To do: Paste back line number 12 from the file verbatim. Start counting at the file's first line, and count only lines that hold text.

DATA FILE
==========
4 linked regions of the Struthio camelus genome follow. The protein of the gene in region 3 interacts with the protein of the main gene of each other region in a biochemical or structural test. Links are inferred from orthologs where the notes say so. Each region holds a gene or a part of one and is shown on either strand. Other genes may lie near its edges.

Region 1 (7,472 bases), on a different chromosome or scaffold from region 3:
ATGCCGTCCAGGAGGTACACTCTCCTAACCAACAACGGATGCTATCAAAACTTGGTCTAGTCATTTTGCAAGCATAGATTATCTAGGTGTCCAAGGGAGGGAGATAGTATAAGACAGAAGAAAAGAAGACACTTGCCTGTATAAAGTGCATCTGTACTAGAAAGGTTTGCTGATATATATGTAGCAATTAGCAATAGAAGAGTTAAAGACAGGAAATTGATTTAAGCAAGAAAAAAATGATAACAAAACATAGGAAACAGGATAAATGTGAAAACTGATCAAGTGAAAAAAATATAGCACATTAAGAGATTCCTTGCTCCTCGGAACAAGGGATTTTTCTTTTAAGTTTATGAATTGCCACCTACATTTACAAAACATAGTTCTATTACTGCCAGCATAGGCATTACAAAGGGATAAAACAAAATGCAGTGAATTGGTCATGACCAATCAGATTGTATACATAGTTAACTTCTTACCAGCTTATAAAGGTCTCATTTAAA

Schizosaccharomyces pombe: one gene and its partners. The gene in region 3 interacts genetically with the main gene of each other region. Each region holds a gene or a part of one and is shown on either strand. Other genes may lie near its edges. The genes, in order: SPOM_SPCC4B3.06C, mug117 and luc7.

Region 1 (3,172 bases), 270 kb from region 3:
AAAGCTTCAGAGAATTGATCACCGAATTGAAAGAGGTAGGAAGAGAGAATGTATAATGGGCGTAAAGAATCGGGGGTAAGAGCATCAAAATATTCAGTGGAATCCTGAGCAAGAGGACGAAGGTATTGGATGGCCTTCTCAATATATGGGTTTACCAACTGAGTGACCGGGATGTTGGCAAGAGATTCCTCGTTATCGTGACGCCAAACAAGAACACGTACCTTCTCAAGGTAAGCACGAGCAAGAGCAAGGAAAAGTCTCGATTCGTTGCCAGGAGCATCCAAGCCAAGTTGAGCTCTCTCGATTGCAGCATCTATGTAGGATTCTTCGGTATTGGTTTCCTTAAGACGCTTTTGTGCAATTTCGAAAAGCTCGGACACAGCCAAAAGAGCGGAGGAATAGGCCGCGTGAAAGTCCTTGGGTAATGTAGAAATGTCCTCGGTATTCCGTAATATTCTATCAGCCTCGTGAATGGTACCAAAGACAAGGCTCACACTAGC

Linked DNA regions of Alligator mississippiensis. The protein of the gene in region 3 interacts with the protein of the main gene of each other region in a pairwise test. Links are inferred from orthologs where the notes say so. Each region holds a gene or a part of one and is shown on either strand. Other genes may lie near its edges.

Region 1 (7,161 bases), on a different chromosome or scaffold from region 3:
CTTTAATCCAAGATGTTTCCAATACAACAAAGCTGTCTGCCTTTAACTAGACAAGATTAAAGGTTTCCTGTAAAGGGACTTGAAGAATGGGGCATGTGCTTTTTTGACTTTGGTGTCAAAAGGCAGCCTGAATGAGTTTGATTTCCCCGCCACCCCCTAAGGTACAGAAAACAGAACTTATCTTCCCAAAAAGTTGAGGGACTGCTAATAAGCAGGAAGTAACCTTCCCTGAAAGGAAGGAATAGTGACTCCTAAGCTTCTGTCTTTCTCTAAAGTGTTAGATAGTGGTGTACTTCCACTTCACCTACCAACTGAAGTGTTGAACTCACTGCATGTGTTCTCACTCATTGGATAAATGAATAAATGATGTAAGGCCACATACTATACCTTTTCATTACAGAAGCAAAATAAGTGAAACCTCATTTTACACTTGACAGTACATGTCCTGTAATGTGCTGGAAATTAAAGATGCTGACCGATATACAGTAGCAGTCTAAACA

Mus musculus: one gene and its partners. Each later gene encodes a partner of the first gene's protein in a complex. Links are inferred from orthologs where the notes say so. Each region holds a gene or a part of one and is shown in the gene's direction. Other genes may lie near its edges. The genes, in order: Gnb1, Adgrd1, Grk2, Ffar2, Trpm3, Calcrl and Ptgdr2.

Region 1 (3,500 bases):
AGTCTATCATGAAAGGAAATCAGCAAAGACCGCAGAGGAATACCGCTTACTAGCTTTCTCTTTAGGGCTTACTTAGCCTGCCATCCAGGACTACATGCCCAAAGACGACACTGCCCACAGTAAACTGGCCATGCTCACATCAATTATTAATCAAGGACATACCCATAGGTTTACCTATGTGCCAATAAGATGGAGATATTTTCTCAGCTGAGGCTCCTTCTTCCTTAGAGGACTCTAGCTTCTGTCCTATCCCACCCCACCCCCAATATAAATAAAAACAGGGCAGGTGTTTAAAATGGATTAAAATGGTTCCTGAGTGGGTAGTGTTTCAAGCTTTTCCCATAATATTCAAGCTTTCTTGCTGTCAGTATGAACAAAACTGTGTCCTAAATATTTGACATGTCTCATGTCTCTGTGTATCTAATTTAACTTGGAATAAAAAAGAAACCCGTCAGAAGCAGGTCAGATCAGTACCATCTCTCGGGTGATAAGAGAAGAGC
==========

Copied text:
AGTCTATCATGAAAGGAAATCAGCAAAGACCGCAGAGGAATACCGCTTACTAGCTTTCTCTTTAGGGCTTACTTAGCCTGCCATCCAGGACTACATGCCCAAAGACGACACTGCCCACAGTAAACTGGCCATGCTCACATCAATTATTAATCAAGGACATACCCATAGGTTTACCTATGTGCCAATAAGATGGAGATATTTTCTCAGCTGAGGCTCCTTCTTCCTTAGAGGACTCTAGCTTCTGTCCTATCCCACCCCACCCCCAATATAAATAAAAACAGGGCAGGTGTTTAAAATGGATTAAAATGGTTCCTGAGTGGGTAGTGTTTCAAGCTTTTCCCATAATATTCAAGCTTTCTTGCTGTCAGTATGAACAAAACTGTGTCCTAAATATTTGACATGTCTCATGTCTCTGTGTATCTAATTTAACTTGGAATAAAAAAGAAACCCGTCAGAAGCAGGTCAGATCAGTACCATCTCTCGGGTGATAAGAGAAGAGC